Message & Media: 19 Creative Tests to Schedule Right NOW!
Creative testing may sound like an oxymoron, but it's not when you're a direct marketing writer or designer. Testing creative elements, such as headlines, subject lines and format, is an effective strategy for improving results—both B-to-B and B-to-C. And the results of testing aren't boring or scary. They're the big payoff for doing what we do.
During a recent in-house copy workshop, I reminded the 10 writers in the room that we are all entitled to our personal opinions, but an opinion is a sample of one. It is not statistically sound. Only testing provides an accurate reading of what motivates a customer to click, call or come through the door.
In today's world of digital direct marketing, creative testing is faster, easier and more effective than ever. We can test in the morning and rollout in the afternoon—no waiting!
"But what should I test?" is the big question. Common sense says to test creative elements with the most potential to make the biggest difference.
Here are some ideas to put on your creative testing radar as cross-channel direct marketers.
1. Headlines: It's easy to do an A/B split test of headlines on postcards, card deck offers, space ads, emails, landing pages, letters and more.
2. Benefit-Focused vs. Emotional Headlines: Test a pure benefit headline vs. a pure emotion headline, or a combined version of a benefit/emotion headline. Different approaches may work for different audiences.
3. Subject Lines: Pre-test subject lines before rolling out. Higher open rates translate into more people to click on your email's call to action.
4. Outer Envelope Teasers: Direct mail OE teaser copy and email subject lines are first cousins. Both are important to test, because they both are gatekeepers of your marketing message. Even though you can't easily pre-test OE teasers, they are worth testing head-to-head when you have a flagging control.
5. Button vs. Hyperlink: Test a hyperlink vs. button for your call to action.
6. Button Color: While you may think red or orange is best, test button colors to find out which gets the most clicks. It may not be what you think!
7. Call to Action: Test button, link and ink-on-paper call to action (CTA) copy. Every word counts. You may be surprised at the difference in response generated by words like "try" vs. "buy" and "read" vs. "learn."
8. Response Options: Test how you promote your phone number, URL and retail locations. This includes placement of the information, and test using words and numbers only vs. words and numbers with icons.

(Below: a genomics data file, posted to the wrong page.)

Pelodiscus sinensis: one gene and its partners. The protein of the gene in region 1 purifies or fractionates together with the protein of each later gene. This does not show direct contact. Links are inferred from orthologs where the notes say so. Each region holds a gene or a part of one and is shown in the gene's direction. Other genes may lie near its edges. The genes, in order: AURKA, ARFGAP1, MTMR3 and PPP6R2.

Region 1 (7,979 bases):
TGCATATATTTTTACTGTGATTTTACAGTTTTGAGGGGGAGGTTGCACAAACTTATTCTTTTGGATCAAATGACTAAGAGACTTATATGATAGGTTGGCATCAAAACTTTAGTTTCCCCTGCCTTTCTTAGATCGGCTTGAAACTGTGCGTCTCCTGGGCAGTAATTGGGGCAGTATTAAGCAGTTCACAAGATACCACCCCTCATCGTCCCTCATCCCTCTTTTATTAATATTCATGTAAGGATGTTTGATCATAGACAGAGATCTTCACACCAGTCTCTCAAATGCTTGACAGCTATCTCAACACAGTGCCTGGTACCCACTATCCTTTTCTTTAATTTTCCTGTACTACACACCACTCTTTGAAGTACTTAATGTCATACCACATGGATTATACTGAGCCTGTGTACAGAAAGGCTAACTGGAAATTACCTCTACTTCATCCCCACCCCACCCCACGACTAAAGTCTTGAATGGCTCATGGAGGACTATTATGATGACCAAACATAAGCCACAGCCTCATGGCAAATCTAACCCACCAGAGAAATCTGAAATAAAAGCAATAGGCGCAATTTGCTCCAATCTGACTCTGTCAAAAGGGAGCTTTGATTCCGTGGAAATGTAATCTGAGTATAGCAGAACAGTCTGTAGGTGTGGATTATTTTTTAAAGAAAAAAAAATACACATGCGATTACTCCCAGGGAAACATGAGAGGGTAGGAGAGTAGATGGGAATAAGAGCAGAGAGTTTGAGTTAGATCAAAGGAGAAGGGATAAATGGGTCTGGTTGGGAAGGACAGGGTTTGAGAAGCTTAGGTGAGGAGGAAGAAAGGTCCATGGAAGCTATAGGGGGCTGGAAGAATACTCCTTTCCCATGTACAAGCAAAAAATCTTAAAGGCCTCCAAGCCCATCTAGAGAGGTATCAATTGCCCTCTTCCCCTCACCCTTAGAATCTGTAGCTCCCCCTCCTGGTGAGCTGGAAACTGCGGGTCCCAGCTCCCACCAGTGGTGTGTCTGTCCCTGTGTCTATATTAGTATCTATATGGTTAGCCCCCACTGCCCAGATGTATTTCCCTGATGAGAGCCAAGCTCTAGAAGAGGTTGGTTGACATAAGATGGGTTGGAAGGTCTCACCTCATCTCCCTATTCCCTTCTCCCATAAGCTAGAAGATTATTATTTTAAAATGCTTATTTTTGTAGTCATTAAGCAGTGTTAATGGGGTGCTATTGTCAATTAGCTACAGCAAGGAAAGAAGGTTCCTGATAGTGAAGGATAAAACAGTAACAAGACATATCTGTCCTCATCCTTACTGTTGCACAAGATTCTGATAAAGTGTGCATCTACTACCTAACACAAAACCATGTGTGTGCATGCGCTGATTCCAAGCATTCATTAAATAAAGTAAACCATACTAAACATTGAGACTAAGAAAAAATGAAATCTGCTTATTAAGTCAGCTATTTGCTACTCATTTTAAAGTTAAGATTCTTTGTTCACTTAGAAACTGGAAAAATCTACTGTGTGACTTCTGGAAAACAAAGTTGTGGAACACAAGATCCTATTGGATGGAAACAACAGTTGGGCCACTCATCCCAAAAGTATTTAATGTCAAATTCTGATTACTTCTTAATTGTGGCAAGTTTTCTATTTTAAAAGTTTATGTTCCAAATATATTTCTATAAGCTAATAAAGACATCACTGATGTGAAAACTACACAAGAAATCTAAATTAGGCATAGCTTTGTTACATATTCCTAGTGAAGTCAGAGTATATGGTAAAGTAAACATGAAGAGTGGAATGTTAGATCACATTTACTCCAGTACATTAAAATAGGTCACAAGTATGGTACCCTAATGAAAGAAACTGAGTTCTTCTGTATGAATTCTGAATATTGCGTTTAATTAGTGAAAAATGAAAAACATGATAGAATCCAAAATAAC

9. Long Copy vs. Short Copy: The length of effective copy depends on your business objective, audience, offer and many other variables. While digital scanners typically prefer content that's short and easy to scan, test to make sure this holds for your audience. The same holds true for direct mail.
10. 'From' Line: An A/B split test will tell you whether it's more effective to send your email from a person in your organization or from your company directly. When it comes to direct mail, you will want to test who signs the letter. The person's title may be more important than his or her name. It depends.
11. Personalization: An email client recently reported getting a 3 percent to 4 percent lift from starting a subject line with the recipient's first name. Test to see how this applies to your situation. Plus, thanks to variable data printing (VDP), it's now faster, easier and more cost-efficient to truly personalize direct mail with relevant data—both with words and images!
12. Format: Direct mail marketers know the value of testing formats—solo, self-mailer, postcard, oversized, etc. Email marketers can also test the look of their electronic messages including e-letters, e-newsletters and e-postcards.
13. Video: Thanks to image recognition technology, you can provide customers with access to videos directly from your ink-on-paper marketing messages, as well as email and online. Test using video for product demonstrations and comparisons, customer testimonials, personal "thank you" messages and more.
14. Offers: While "offers" technically may not qualify as an element of creative, how you communicate them through copy and design definitely does.
15. Images: Test the tactic of including images in email, Web and print messages vs. words and graphics only. Even more powerfully, test images of people or human elements (hands, eyes, even feet). People are drawn to images of people; nobody really cares about your corporate headquarters building.
16. 4-Color vs. 2-Color vs. Black and White: Space ads, direct mail, maybe even email—this is a creative test that can produce surprising results.
17. Openers: Denny Hatch reminds us the first 10 words are more important than the following 10,000. That's why it pays to test the opening sentence of a flagging control letter, email or space ad. You may not need to do a major rewrite or take a totally new approach. Simply try a new lede. Stuck for an idea? Take a look at these 48 letter and email openers.
18. Testimonials: Some testimonials are more effective than others. Here's proof from a blog post by Monetate's Peter Borden: An e-commerce site tested three testimonials in the banner ad under the website's navigation. All three offered free shipping in addition to showcasing the variable testimonial. The testimonial that highlighted the site's breadth of selection and brand quality won hands-down. It was well worth the test.
19. Color, Texture and Size: Because direct mail messages are tactile ink-on-paper advertising, test paper color, weight and texture, as well as the size of your postcard, self-mailer or outer envelope. To control the number of variables, use your control copy and test the rest.
One more thing: After you read the results of your creative tests, please make sure to share these results with your writers and designers. It's all part of our continuing education.